COVID-19: The Role of Psychological Factors in the Spreading of Disease, Discrimination, and Distress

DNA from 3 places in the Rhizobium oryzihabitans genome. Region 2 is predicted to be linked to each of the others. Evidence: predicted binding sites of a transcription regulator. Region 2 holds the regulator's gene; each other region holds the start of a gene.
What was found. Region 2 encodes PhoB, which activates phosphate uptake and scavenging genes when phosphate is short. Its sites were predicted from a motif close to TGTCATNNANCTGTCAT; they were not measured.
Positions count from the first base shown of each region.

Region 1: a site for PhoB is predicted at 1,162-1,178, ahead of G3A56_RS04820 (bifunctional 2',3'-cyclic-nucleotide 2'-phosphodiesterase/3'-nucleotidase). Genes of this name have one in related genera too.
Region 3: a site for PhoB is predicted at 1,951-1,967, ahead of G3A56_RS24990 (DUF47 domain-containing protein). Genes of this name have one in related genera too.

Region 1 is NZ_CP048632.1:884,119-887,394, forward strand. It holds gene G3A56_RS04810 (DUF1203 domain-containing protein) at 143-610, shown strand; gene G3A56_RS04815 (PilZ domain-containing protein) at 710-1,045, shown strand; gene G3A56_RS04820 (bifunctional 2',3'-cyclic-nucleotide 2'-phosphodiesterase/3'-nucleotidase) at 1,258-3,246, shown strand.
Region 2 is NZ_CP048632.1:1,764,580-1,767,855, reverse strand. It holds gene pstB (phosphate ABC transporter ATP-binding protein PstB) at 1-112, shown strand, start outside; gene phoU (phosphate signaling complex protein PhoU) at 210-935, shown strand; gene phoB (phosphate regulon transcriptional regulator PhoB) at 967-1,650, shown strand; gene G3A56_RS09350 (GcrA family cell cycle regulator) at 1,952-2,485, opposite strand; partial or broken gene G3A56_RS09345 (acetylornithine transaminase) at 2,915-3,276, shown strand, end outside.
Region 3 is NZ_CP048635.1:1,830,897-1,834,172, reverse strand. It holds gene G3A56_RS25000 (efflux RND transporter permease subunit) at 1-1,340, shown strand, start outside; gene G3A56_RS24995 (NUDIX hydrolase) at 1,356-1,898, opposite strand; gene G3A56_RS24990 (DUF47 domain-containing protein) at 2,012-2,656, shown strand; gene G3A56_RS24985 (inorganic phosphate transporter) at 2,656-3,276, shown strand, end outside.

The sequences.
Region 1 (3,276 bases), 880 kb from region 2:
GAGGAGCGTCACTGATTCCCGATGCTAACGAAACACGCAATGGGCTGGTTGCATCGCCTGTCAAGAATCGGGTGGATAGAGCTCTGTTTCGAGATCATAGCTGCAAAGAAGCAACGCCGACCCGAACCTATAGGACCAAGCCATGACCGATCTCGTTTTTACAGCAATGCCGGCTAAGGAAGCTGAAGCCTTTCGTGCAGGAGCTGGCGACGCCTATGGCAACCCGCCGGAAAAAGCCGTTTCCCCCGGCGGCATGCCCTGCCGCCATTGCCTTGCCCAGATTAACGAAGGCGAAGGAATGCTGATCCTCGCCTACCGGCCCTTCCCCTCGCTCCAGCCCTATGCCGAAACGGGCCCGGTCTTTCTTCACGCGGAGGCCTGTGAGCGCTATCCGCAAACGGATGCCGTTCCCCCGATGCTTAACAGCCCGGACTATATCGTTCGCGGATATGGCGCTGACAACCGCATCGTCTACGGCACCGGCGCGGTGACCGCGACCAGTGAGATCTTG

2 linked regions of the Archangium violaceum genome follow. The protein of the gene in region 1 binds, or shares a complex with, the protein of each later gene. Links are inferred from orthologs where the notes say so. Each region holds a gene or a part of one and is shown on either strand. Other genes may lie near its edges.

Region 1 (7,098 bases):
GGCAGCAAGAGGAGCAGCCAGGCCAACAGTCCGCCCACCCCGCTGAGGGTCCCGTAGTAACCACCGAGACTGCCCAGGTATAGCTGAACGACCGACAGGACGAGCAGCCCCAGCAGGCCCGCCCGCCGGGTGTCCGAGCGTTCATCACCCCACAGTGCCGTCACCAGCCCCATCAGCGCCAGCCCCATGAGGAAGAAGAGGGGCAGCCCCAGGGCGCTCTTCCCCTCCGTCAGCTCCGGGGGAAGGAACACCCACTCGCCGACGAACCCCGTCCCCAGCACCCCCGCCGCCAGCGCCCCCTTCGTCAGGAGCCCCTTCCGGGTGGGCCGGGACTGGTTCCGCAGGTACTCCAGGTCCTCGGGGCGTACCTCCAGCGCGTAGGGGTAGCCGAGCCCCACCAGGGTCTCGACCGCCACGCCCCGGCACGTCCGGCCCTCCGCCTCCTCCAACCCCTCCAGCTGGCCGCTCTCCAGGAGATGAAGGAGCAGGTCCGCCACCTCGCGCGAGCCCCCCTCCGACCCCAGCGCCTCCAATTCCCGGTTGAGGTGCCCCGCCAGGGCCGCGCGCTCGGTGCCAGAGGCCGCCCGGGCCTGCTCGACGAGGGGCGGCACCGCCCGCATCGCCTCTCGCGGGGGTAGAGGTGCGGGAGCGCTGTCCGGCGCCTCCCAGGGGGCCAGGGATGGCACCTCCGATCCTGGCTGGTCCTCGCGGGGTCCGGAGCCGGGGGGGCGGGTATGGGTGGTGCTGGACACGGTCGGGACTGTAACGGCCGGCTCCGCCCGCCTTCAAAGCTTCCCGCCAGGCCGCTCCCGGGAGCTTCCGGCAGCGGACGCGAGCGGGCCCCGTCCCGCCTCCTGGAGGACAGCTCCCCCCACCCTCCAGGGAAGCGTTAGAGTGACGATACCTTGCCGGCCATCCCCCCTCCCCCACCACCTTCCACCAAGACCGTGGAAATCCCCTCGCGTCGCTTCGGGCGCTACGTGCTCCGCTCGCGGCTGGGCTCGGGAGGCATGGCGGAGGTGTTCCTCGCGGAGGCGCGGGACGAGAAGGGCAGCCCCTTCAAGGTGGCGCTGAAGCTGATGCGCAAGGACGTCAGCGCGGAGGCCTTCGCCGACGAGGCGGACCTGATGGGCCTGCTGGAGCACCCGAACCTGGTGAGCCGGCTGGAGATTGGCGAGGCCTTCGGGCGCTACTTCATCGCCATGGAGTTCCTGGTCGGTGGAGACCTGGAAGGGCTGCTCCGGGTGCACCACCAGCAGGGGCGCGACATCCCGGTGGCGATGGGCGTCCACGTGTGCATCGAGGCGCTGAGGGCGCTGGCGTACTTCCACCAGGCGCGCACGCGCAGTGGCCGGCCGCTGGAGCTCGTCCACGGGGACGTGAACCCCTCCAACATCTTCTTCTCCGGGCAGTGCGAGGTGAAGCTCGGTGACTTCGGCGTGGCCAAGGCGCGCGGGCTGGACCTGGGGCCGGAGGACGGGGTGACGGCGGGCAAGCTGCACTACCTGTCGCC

The novel corona COVID‑19 arose in late 2019 in Wuhan, China, and has rapidly spread from China to other parts of the world. By early February there were over 40,000 confirmed cases in 25 countries, of which 2.5% have been fatal. The WHO declared the virus to be a public health emergency of international concern. COVID‑19 is poised to become the next pandemic. For both epidemics and pandemics, psychological factors play a major role in the spread and containment of infection (e.g., non-adherence with hygiene guidelines) and in societally disruptive behaviour (e.g., infection-related discrimination, excessive fear and worry, overuse of healthcare resources); as such, psychological factors have important public health significance. The proposed studies are the first of a planned series of studies with the end goal of developing a rapid assessment system (assessment battery and online delivery platform) that can be used to assess, for any pandemic or major epidemic, infection-related excessive anxiety and xenophobia, and risk factors for these problems. To achieve this end goal, we will conduct three studies with a specific focus on COVID‑19 using community samples. The goal of Study 1 will be to develop and validate measures of COVID-19-related anxiety and xenophobia (C-ANX, and C-XEN). In Study 2, these scales will be used to identify the correlates of C-ANX and C-XEN, which can then be used to identify the downstream impacts of these psychological reactions. Based on the findings of Studies 1 and 2, we will develop and evaluate an online public health assessment and information platform (Study 3) designed to reduce the risk of adverse psychological reactions to infectious outbreak. This platform would then be expanded to (a) monitor the psychological impact (as a public health problem) of a pandemic/epidemic, (b) identify people in need of psychological services, and (c) implement interventions for reducing infection-related xenophobia and excessive anxiety.